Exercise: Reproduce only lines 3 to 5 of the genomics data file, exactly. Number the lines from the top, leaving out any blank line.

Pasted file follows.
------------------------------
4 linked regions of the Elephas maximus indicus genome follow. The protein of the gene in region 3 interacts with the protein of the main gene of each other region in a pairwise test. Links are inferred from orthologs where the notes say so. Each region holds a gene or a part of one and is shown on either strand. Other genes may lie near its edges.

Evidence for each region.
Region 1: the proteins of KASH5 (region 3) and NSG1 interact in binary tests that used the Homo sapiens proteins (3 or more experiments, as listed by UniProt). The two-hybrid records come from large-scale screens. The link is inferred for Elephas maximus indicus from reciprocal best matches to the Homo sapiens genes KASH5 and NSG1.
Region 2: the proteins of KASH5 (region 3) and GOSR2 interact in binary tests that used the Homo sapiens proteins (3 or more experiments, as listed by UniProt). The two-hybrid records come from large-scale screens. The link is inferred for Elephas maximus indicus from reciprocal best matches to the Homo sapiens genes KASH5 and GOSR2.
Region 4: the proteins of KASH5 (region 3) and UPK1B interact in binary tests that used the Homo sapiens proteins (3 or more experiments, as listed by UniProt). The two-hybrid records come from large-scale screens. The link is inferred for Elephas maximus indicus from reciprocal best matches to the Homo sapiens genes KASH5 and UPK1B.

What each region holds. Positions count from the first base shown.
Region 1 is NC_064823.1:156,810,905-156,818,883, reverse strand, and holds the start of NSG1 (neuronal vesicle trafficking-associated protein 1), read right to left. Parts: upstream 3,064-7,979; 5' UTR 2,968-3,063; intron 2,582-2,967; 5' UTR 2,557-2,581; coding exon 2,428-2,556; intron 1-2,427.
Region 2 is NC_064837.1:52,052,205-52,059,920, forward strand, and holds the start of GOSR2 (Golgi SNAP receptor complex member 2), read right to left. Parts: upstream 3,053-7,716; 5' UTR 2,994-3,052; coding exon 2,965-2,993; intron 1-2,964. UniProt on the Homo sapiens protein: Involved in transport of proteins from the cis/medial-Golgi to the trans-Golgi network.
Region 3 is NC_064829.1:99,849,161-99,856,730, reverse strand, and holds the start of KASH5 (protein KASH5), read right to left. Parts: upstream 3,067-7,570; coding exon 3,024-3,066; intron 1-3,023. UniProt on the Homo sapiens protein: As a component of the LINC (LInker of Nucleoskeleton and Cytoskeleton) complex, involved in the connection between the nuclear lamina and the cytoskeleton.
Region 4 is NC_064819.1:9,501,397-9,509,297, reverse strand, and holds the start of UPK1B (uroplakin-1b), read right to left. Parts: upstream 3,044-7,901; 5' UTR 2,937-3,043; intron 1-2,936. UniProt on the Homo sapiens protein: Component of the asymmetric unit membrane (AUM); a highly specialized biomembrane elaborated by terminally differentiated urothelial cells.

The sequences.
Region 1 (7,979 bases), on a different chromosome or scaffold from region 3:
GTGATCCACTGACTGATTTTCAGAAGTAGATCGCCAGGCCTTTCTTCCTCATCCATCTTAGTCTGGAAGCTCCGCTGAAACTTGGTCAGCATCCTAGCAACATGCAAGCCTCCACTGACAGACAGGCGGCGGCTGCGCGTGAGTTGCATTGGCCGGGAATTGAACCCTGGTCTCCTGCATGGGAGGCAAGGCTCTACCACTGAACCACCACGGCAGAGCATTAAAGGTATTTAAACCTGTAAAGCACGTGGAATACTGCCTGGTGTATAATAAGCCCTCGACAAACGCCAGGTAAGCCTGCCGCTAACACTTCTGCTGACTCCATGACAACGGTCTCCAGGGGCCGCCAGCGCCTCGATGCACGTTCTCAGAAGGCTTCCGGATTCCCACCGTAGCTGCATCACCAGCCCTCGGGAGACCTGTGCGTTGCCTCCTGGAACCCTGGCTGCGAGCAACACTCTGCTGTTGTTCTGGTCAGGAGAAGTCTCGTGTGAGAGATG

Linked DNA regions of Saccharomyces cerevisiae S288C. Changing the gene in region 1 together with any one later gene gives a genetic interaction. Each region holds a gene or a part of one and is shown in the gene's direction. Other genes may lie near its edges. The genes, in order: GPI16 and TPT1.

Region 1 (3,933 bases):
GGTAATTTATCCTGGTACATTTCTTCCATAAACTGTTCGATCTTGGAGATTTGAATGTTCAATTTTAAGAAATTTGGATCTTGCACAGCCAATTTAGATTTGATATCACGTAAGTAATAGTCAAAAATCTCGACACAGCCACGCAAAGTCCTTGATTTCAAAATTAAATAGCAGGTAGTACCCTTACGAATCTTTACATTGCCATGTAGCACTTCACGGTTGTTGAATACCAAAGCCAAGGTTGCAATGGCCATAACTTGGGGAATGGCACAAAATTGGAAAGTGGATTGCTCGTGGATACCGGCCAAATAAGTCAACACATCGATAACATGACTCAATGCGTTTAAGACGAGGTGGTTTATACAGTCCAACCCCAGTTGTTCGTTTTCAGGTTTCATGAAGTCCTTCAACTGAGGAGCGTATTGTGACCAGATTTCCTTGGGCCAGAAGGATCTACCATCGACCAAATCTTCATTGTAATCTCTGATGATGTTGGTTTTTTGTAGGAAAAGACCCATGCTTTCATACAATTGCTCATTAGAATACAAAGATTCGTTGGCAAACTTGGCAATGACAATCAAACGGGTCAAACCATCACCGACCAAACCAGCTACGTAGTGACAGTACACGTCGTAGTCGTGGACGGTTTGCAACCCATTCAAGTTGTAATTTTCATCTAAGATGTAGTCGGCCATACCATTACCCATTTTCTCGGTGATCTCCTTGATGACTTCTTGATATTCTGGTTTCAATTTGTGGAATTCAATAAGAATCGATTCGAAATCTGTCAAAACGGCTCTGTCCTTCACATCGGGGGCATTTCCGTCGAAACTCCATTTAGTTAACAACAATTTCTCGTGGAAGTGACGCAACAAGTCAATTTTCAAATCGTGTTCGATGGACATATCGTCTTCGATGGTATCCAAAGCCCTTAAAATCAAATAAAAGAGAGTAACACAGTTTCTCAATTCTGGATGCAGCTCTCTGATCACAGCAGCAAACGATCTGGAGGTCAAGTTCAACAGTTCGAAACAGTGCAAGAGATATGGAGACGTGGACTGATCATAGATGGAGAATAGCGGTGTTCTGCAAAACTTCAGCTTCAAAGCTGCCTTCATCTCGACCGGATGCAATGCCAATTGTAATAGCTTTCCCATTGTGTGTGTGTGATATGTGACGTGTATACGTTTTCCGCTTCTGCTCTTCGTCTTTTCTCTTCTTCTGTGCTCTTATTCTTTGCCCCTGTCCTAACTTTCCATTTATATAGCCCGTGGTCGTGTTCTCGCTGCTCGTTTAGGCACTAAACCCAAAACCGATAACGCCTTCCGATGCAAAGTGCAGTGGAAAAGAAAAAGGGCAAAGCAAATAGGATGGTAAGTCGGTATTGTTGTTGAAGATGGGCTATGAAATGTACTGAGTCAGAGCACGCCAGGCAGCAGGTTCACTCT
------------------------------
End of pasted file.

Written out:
Region 1: the proteins of KASH5 (region 3) and NSG1 interact in binary tests that used the Homo sapiens proteins (3 or more experiments, as listed by UniProt). The two-hybrid records come from large-scale screens. The link is inferred for Elephas maximus indicus from reciprocal best matches to the Homo sapiens genes KASH5 and NSG1.
Region 2: the proteins of KASH5 (region 3) and GOSR2 interact in binary tests that used the Homo sapiens proteins (3 or more experiments, as listed by UniProt). The two-hybrid records come from large-scale screens. The link is inferred for Elephas maximus indicus from reciprocal best matches to the Homo sapiens genes KASH5 and GOSR2.
Region 4: the proteins of KASH5 (region 3) and UPK1B interact in binary tests that used the Homo sapiens proteins (3 or more experiments, as listed by UniProt). The two-hybrid records come from large-scale screens. The link is inferred for Elephas maximus indicus from reciprocal best matches to the Homo sapiens genes KASH5 and UPK1B.